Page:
The defendant contends that the firearm seized by Officer Santory on February 2, 2005 must be suppressed for two reasons. First, he argues that Officer Santory lacked reasonable suspicion to believe that he was involved in criminal activity, based upon "information he received from an anonymous tip provided by a person who approached the officer on the street," which lacked any "indicia of reliability." (Memorandum of Law in Support of Defendant's Suppression, December 30, 2005, pp. 2-3.) Therefore, the defendant maintains that his stop by Officer Santory was illegal at the outset. Second, the defendant contends that even if Officer Santory 's initial investigative stop was legal, his subsequent detention exceeded lawful parameters and amounted to arrest on less than probable cause.

Consequently, he argues the firearm must be suppressed, in any event, as the fruit of an unlawful arrest. On the other hand, the government argues against suppression, contending that Officer Santory's detention of the defendant, based upon reasonable suspicion, until the completion of the record check, was lawful both in its inception and its duration. Alternatively, the government argues that when Officer Santory observed that the rifle in the trunk of the blue Toyota was in violation of a city of Rochester ordinance, since it did not have a trigger lock nor was it in a lock box, reasonable suspicion ripened into probable cause. The Court determines, based upon its findings of fact and applicable law, that the government has established by a preponderance of evidence that both the stop of the defendant and seizure of the weapon were lawful.

A. Investigative Stop

In addressing the constitutionality of an investigative stop, the inquiry is twofold. First, a police officer's action must be "justified at its inception." Terry v. Ohio, 392 U.S. 1, 20 (1968). Second, the officer's actions must be "reasonably related in scope to the circumstances which justified the interference in the first place." Id. If a police-citizen encounter exceeds the limits of a Terry stop, then the detention becomes an arrest that must be supported by probable cause. United States v. Hooper, 935 F.2d 484, 494 (2d Cir. 1991). Therefore, the Court must first consider whether at the time Officer Santory stopped the defendant he had reasonable suspicion to do so, and second, even if he had reasonable suspicion for the stop, did the encounter retain its lawfulness prior to his discovery of the firearm.

1. Reasonable Suspicion

Under Terry v. Ohio, and subsequent cases, "an officer may, consistent with the Fourth Amendment, conduct a brief, investigatory stop when the officer has a reasonable, articulable suspicion that criminal activity is afoot." Illinois v. Wardlow, 528 U.S. 119 (2000). As the Supreme Court explained, "[r]easonable suspicion is a less demanding standard than probable cause not only in the sense that reasonable suspicion can be established with information that is different in quantity or content than that required to establish probable cause, but also in the sense that reasonable suspicion can arise from information that is less reliable than that required to show probable cause." Alabama v. White, 496 U.S. 325, 330 (1990). In determining whether reasonable suspicion exists, a court must consider the totality of the circumstances. United States v. Sokolow, 490 U.S. 1, 8 (1989). "This process allows officers to draw on their own experience and specialized training to make inferences from and deductions about the cumulative information available to them that might well elude an untrained person." United States v. Arvizu, 534 U.S. 266, 273 (2002) (quotation and citation omitted). In short, "the determination of reasonable suspicion must be made on common sense judgments and inferences about human behavior." Wardlow, 528 U.S. at 125.

However, reasonable suspicion, like probable cause, is dependent upon both the content of information possessed by police and its degree of reliability. Both factors-- quantity and quality--are considered in the "totality of the circumstances-the whole picture," United States v. Cortez, 449 U.S. 411, 417 (1981), that must be taken into account when evaluating whether there is reasonable suspicion. Alabama v. White, 496 U.S. at 330. The question to be addressed is whether the police had the "minimal level of objective justification" necessary for a Terry stop. United States v. Sokolow, 490 U.S. at 7. In other words, the standard for determining whether a particular stop was justified by reasonable suspicion is an objective one, not dependent on the intentions or motivations of the particular detaining officers. United States v. Glover, 957 F.2d 1004, 1010 (2d Cir. 1992) Relying on Florida v. J.L., 529 U.S. 266 (2000), the defendant argues that the information given to Officer Santory in the parking lot at Dewey and Lexington Avenues by the unidentified man did not meet the minimal level of objective justification necessary for a Terry stop, since it essentially amounted to an anonymous tip unsupported by any indicia of reliability. However, the Court disagrees. In J.L. the Supreme Court held that police officers lacked reasonable suspicion to make a Terry stop when an anonymous caller reported that "a young black male standing at a particular bus stop and wearing a plaid shirt was carrying a gun." Id. at 268. The Supreme Court explained that the precise issue before the Court was "whether the tip pointing to J.L. had [sufficient] indicia of reliability." Id. at 266. Finding the tip unreliable, the Court did not consider under what circumstances a reliable tip that someone was carrying a gun would provide the police with reasonable suspicion. Instead, the Court concluded, "[a]ll the police had to go on in this case was the bare report of an unknown, unaccountable informant who neither explained how he knew about the gun nor supplied any basis for believing he had inside information about J.L." Id. at 271.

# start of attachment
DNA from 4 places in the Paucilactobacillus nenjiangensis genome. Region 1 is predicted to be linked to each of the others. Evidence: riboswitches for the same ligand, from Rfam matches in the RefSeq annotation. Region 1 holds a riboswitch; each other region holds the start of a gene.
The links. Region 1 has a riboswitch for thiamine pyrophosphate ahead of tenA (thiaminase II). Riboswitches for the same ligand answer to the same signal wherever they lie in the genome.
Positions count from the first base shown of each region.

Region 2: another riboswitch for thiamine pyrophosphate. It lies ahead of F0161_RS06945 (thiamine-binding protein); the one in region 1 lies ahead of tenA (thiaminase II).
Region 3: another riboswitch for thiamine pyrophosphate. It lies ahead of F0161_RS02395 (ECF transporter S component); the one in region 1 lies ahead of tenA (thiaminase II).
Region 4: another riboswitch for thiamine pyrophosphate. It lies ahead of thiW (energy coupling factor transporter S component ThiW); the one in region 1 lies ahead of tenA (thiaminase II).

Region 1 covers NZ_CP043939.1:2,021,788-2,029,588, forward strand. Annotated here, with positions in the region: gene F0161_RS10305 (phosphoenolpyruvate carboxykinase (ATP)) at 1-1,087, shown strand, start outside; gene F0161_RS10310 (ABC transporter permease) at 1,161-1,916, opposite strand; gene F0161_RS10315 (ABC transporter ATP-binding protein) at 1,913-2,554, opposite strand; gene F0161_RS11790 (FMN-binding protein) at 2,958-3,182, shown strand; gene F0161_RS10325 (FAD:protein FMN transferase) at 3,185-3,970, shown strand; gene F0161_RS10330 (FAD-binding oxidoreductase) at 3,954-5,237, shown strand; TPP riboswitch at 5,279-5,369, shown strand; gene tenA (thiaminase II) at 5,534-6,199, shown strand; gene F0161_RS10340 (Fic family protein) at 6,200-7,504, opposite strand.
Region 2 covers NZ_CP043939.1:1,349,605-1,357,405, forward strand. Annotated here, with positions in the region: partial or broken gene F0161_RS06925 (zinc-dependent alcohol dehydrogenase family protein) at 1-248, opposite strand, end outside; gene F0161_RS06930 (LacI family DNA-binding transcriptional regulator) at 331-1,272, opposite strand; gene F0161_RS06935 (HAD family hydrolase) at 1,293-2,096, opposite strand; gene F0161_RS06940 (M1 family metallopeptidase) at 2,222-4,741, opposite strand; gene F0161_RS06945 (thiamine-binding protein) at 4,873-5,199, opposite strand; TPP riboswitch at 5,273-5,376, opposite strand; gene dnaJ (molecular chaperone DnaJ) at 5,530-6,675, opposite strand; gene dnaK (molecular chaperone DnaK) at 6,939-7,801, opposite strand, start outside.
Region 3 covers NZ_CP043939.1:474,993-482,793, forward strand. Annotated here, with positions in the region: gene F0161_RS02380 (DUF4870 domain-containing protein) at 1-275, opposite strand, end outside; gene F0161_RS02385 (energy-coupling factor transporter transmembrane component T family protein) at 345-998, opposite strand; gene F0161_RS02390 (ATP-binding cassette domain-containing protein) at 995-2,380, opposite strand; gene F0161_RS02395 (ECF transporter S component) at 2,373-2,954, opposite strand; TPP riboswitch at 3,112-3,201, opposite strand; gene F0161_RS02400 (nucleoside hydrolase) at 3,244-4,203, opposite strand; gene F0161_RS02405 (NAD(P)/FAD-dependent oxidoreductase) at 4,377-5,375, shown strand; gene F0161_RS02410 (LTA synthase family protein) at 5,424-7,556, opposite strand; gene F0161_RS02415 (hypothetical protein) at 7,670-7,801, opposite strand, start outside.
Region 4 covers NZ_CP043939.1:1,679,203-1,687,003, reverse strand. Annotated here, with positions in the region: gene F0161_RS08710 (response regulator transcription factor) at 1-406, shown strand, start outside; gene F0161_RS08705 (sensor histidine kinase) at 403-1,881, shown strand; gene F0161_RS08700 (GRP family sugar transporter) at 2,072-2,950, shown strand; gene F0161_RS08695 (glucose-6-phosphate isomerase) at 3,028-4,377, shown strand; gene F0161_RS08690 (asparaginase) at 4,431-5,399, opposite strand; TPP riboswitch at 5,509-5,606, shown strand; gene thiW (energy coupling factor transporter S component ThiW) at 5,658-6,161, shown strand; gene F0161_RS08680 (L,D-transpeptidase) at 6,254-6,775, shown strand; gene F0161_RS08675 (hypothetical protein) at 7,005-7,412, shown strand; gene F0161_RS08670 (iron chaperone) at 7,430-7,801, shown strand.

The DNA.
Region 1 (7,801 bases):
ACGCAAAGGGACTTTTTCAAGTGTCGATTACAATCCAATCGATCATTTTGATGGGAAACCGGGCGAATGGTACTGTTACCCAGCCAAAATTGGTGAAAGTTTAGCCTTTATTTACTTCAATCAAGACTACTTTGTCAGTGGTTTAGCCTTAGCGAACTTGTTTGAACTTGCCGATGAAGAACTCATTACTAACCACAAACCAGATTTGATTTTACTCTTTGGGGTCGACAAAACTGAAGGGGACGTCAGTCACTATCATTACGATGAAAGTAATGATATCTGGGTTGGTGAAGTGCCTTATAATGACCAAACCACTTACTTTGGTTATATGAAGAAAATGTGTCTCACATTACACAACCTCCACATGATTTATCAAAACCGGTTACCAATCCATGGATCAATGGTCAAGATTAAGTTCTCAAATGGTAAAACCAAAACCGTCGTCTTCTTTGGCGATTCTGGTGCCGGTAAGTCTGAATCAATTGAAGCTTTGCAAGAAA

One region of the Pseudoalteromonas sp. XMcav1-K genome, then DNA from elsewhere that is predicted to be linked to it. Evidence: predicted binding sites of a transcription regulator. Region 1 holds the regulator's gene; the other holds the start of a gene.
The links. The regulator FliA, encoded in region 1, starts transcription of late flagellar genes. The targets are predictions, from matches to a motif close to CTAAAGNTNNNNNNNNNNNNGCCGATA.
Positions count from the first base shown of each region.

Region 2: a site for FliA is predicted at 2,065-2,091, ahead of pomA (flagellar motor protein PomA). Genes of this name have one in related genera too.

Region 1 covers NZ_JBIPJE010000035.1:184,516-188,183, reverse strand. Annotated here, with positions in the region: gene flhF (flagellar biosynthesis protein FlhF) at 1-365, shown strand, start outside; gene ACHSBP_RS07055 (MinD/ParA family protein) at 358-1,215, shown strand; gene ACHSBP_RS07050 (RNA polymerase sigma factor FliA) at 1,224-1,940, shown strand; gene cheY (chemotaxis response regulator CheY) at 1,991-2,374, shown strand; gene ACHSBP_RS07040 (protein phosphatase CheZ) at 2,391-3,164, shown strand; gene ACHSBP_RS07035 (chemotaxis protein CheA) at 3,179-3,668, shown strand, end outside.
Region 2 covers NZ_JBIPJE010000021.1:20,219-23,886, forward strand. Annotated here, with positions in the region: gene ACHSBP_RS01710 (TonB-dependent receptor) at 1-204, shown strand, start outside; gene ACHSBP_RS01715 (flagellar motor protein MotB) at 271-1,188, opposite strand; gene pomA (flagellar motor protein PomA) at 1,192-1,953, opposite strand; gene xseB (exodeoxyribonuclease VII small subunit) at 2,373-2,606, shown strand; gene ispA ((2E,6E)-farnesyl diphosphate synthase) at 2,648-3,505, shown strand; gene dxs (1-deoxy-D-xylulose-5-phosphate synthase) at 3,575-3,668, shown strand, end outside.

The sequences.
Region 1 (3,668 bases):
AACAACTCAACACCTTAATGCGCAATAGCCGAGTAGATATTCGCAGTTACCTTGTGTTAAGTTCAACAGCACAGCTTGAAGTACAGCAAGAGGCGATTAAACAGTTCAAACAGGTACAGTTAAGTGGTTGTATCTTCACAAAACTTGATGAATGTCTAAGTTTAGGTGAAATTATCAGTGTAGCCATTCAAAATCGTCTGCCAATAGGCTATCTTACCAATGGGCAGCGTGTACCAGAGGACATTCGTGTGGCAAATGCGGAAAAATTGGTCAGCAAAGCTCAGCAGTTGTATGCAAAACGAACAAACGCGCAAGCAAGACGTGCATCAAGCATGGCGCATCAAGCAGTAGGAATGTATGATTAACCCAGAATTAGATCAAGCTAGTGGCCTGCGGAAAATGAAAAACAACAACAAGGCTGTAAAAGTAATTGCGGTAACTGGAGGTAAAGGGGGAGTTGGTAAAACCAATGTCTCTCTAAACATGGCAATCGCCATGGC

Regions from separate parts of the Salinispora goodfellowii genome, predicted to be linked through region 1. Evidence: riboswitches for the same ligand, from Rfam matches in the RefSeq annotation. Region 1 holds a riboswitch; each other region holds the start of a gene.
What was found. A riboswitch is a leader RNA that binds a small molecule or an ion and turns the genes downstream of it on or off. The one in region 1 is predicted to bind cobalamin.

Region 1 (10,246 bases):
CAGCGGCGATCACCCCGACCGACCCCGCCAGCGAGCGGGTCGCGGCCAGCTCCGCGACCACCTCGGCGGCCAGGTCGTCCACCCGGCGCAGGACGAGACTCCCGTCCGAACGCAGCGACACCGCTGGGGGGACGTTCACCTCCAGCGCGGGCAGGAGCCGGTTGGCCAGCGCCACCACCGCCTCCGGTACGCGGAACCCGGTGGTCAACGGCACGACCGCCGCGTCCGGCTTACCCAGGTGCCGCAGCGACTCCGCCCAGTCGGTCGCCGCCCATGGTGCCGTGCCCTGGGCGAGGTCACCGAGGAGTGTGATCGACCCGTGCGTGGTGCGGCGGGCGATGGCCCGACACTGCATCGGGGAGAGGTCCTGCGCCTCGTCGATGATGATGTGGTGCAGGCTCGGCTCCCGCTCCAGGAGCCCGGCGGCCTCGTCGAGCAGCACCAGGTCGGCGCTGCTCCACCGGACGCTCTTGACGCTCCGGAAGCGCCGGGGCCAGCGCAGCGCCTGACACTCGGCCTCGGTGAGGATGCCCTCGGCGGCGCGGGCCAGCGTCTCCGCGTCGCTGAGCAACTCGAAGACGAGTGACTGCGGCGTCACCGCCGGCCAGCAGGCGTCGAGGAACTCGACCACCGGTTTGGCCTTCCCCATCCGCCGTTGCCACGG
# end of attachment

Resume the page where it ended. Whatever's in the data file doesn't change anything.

The facts of this case are clearly distinguishable from J.L. First, the information was not provided by an anonymous caller on the telephone. Rather it was provided to Officer Santory face to face by a citizen accompanied by his very young daughter. Consequently, Officer Santory had more reason to believe that the information was credible, since, "when an informant relates information to the police face to face, the officer has an opportunity to assess the informant's credibility and demeanor." United States v. Christmas, 222 F.3d 141, 144 (4th Cir. 2000). Moreover, citizens who personally report crimes to the police expose themselves to accountability for lodging false complaints. Illinois v. Gates, 462 U.S. 213, 233-34 (1983). In this case, it is significant to note that, while the black male was not identified, it was not because he refused to give his name to the police. Rather, Officer Santory never asked for his name. Both the Supreme Court and the Second Circuit have recognized the difference between in-person informants and anonymous telephone calls. See Florida v. J.L., 529 U.S. at 276. (Kennedy, J., concurring) ("If an informant places his anonymity at risk, a court can consider this factor in weighing the reliability of the tip. An instance where a tip might be considered anonymous but nevertheless sufficiently reliable to justify a proportionate police response may be when an unnamed person driving a car the police officer later describes stops for a moment and, face to face, informs the police that criminal activity is occurring."); and United States v. Salazar, 945 F.2d 47, 50-51 (2d Cir.1991) ("[A] face-to-face informant must, as a general matter, be thought more reliable than an anonymous telephone tipster, for the former runs the greater risk that he may be held accountable if his information proves false."). Furthermore, in contrast to J.L., where the informant did not explain how he came to possess the information he was providing, here the reporting individual told Officer Santory that he himself observed a group of males arguing on Lexington Avenue, observed one of the group, a male black, wave a shotgun around, and then observed one of the males place the weapon in the trunk of an older model blue Nissan, and then he pointed in the direction where he had made these observations. Also, the timing of the report to Officer Santory must be considered in evaluating the ...